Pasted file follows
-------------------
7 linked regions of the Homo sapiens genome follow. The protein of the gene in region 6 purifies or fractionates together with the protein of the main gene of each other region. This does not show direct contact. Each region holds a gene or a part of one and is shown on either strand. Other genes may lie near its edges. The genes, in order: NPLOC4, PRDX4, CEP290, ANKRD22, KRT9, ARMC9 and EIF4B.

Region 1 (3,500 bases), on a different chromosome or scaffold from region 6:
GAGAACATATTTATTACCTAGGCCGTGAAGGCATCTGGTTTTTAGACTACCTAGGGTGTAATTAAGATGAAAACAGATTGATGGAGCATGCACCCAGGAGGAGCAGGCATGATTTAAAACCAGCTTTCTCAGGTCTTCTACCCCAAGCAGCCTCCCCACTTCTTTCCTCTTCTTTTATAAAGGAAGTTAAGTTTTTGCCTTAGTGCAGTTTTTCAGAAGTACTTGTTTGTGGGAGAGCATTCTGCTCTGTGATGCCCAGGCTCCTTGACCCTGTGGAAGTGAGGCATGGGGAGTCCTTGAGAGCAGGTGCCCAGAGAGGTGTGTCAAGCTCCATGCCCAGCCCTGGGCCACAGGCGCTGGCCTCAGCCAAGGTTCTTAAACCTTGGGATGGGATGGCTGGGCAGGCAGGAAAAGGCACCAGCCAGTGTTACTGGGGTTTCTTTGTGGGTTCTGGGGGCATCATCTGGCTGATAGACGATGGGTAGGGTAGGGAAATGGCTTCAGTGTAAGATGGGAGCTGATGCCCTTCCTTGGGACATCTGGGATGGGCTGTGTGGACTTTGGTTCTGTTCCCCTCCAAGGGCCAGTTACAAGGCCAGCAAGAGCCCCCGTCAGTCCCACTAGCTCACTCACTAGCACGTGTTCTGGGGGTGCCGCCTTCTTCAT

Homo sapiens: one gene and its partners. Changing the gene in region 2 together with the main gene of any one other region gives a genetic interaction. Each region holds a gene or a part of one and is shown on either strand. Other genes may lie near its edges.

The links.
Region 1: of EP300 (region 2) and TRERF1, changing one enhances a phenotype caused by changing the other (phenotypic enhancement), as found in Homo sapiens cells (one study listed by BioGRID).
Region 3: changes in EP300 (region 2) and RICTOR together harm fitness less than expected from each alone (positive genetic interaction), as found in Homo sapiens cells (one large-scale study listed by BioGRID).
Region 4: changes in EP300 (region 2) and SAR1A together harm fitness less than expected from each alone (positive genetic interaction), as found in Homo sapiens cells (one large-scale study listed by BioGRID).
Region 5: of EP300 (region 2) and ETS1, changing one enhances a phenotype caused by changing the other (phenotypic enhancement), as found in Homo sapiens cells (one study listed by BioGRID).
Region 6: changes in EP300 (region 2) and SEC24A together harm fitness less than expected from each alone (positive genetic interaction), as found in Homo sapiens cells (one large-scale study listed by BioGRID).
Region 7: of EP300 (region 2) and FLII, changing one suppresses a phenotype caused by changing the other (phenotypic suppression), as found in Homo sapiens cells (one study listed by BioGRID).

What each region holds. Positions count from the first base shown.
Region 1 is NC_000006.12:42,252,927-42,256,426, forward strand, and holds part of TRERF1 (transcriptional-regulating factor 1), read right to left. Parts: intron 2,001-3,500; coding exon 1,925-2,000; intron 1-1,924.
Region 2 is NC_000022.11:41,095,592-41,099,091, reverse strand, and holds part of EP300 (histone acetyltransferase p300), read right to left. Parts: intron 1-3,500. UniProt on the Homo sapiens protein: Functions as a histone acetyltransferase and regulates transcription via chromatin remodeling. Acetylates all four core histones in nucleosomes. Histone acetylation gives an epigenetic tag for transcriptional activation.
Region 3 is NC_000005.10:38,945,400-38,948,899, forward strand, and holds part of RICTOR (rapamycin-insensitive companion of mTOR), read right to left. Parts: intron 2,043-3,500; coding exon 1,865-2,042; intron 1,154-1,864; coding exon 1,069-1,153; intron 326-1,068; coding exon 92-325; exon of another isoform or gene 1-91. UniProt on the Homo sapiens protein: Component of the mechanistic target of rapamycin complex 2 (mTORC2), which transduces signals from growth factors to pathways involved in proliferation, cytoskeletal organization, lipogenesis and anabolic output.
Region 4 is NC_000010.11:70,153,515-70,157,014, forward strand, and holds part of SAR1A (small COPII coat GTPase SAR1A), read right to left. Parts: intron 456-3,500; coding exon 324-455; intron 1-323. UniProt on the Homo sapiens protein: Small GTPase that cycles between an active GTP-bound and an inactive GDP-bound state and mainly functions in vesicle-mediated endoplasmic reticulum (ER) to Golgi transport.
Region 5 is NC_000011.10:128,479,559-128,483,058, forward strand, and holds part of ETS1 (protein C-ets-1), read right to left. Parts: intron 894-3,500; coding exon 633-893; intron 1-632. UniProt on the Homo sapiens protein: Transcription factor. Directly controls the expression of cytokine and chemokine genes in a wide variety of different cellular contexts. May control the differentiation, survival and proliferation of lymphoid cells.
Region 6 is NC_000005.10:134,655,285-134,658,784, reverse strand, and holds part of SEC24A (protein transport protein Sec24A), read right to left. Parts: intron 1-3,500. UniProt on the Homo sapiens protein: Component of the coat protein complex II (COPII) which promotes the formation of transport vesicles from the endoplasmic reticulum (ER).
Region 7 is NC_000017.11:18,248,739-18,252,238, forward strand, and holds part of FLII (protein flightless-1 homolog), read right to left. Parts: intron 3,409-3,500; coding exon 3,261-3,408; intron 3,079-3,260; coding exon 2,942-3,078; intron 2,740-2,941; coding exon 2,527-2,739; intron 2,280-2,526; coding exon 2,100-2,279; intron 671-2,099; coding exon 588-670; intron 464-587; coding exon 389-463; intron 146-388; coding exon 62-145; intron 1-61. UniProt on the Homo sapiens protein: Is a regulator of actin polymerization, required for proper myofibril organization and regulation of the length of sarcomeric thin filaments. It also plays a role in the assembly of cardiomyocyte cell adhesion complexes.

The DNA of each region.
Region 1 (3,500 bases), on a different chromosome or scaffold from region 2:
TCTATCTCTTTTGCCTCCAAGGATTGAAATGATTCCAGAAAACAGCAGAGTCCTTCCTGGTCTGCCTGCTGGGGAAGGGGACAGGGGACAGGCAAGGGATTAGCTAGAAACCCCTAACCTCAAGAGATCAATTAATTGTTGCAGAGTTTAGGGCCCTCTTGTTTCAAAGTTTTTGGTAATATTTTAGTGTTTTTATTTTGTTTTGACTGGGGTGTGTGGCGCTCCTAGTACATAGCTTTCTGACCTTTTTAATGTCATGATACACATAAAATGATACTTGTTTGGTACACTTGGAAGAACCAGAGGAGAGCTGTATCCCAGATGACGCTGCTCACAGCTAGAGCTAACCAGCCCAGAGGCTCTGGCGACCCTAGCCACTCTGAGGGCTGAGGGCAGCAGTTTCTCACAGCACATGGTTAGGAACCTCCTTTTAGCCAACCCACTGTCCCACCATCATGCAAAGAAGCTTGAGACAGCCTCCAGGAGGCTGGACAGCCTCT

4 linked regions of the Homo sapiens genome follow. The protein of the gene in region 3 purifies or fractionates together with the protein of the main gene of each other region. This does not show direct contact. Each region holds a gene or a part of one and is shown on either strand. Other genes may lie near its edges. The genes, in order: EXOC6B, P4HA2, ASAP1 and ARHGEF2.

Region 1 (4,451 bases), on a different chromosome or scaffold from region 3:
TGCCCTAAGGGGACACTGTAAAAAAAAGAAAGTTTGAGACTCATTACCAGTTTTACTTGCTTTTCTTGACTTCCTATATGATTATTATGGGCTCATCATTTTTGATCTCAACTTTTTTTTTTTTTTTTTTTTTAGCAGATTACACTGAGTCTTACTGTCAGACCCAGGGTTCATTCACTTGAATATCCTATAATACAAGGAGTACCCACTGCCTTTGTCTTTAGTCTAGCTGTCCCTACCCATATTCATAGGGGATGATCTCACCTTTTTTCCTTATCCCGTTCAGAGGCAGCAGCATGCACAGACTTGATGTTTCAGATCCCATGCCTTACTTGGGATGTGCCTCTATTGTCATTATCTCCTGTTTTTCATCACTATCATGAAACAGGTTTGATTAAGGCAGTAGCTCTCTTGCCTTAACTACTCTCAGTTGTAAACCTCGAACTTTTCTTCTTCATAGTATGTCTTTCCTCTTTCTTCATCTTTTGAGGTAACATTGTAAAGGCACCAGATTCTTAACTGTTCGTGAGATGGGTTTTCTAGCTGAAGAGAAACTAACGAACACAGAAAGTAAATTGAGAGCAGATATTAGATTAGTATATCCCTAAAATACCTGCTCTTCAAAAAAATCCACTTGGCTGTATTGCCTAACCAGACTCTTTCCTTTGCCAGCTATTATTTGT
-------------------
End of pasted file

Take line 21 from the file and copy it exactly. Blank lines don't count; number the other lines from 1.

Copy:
Region 1 (3,500 bases), on a different chromosome or scaffold from region 2: